Keywords: Programming exercises, Automatic pre-correction, e-Learning, Blended learning

 

Share |

Journal Article

Designing Online Instruction for Success: Future Oriented Motivation and Self‑Regulation  pp69-78

Joel T. Schmidt, Christian H. Werner

© Mar 2007 Volume 5 Issue 1, ECEL 2006, Editor: Shirley Williams, pp1 - 86

Look inside Download PDF (free)

Abstract

Given the high rate of student drop‑out and withdrawal from courses and programs using an online learning format, it is important to consider innovative ways to foster and encourage student success in online environments. One such way is to incorporate aspects of student future orientation into the design of online instruction. This paper presents an overview of a program of research examining whether perceptions of student motivation, self‑regulation, and future time perspective can be positively influenced through future oriented instruction in a blended learning (semi‑virtual) environment at a German university. Individual differences in student future time orientation can provide insight into this interesting connection between the influence of attitude toward time on motivational and self‑regulatory processes in learning. In conclusion, the practical implications of this topic for the design of online learning environments must be considered: Increased effort needs to be taken for developing methods for online instruction to tap into and encourage the future orientation of students, and for providing meaningful connections to the content and possible future outcomes. This paper intends to provide insight into and examples of how an online course or semi‑virtual programs can benefit from a future oriented design.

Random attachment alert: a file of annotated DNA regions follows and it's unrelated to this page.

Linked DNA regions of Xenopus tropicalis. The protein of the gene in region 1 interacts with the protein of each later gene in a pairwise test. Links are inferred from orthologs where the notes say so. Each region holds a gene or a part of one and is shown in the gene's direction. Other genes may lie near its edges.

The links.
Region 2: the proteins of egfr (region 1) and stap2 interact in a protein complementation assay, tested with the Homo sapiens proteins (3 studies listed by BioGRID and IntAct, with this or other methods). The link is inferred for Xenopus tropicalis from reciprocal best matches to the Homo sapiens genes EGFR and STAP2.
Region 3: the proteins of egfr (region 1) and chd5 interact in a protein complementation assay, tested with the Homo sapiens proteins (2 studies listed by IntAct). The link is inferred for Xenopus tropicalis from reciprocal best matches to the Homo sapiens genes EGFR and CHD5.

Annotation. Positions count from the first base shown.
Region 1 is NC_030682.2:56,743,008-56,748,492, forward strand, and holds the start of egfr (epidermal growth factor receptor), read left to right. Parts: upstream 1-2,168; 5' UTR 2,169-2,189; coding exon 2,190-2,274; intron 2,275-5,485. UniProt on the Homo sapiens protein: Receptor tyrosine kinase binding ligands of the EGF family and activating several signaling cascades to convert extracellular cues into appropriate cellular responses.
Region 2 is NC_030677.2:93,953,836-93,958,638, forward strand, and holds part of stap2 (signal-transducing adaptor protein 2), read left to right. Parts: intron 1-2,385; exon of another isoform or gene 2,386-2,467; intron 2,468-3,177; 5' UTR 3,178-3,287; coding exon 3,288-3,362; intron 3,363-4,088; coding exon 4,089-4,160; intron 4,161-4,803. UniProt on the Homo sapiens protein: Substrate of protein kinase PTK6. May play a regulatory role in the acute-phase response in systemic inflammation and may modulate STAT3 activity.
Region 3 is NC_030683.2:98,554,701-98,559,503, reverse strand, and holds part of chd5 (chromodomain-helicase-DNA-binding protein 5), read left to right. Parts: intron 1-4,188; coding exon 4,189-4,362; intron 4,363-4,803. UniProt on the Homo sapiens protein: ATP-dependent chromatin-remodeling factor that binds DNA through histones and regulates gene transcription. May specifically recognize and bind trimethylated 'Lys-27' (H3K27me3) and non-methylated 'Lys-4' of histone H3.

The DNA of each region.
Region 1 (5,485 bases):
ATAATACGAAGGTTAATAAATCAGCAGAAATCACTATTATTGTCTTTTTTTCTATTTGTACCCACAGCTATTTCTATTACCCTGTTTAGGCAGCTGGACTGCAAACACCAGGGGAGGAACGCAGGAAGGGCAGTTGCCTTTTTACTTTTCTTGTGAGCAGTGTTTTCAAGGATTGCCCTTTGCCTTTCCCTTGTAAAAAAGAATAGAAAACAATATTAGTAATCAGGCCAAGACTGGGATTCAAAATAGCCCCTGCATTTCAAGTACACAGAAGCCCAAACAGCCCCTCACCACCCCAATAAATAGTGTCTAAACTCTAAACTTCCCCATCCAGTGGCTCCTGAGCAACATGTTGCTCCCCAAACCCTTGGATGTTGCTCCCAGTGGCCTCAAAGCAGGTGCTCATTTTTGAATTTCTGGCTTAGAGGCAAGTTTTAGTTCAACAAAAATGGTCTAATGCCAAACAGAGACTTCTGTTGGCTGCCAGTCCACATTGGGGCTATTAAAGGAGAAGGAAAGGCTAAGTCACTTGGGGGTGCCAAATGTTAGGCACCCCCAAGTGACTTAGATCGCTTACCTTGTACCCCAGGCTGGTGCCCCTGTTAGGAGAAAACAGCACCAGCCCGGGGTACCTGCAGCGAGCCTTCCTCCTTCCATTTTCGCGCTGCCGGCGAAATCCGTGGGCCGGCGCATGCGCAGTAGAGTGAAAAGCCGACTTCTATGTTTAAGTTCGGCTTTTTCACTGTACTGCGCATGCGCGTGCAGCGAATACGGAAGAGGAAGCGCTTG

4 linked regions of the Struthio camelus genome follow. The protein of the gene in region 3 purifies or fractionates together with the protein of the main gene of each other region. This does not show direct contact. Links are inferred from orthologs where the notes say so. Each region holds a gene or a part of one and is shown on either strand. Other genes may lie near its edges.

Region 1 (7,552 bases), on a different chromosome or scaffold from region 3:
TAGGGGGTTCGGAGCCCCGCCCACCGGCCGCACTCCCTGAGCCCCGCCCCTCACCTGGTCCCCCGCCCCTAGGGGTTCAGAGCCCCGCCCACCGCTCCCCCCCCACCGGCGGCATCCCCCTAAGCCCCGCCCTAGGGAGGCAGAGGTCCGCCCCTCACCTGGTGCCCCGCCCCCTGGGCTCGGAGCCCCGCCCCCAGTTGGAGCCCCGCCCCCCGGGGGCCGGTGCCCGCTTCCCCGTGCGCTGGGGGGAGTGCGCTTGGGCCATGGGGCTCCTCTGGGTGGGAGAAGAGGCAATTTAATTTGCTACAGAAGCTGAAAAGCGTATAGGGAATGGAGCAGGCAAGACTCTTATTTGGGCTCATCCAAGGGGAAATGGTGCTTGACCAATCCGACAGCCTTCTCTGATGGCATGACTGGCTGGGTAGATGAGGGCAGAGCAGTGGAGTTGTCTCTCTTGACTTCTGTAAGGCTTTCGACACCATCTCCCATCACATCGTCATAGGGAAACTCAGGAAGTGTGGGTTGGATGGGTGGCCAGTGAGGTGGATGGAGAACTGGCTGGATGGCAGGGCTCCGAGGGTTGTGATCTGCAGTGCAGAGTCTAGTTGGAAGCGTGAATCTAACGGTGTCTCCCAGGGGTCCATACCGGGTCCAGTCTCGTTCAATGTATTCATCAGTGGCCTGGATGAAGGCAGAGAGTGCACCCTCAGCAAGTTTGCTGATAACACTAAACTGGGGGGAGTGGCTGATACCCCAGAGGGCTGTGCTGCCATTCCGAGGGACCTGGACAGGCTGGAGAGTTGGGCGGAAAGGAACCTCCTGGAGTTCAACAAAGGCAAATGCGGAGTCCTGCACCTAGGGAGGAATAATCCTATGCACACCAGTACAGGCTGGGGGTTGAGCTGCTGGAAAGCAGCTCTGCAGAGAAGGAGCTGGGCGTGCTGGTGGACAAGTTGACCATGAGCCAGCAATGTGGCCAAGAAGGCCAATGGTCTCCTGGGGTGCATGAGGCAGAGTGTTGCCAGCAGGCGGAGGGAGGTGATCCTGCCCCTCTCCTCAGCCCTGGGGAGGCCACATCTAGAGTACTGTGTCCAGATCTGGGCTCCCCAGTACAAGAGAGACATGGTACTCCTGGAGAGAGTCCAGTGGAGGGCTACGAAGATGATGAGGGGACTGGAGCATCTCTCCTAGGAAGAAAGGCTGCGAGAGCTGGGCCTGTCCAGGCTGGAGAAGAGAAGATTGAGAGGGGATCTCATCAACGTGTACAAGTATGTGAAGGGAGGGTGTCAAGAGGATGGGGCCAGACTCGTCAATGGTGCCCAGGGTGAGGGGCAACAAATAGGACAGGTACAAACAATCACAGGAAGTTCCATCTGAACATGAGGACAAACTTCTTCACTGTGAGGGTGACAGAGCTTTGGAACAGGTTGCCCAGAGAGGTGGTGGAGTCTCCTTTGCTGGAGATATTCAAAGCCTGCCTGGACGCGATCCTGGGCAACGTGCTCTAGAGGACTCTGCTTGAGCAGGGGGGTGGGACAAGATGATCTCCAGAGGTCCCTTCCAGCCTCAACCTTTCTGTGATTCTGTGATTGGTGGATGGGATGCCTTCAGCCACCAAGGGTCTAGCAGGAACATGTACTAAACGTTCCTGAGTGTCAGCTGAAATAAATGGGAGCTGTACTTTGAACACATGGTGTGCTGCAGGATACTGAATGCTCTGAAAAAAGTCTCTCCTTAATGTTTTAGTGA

Keywords: e-learning future time perspective self-regulated learning blended learning

 

Share |

Journal Article

The Impact of Learner Characteristics on Learning Performance in Hybrid Courses among Japanese Students  pp195-206

Minoru Nakayama, Hiroh Yamamoto, Rowena Santiago

© Aug 2010 Volume 5 Issue 3, ICEL 2007, Editor: Shirley Williams, pp173 - 250

Look inside Download PDF (free)

Abstract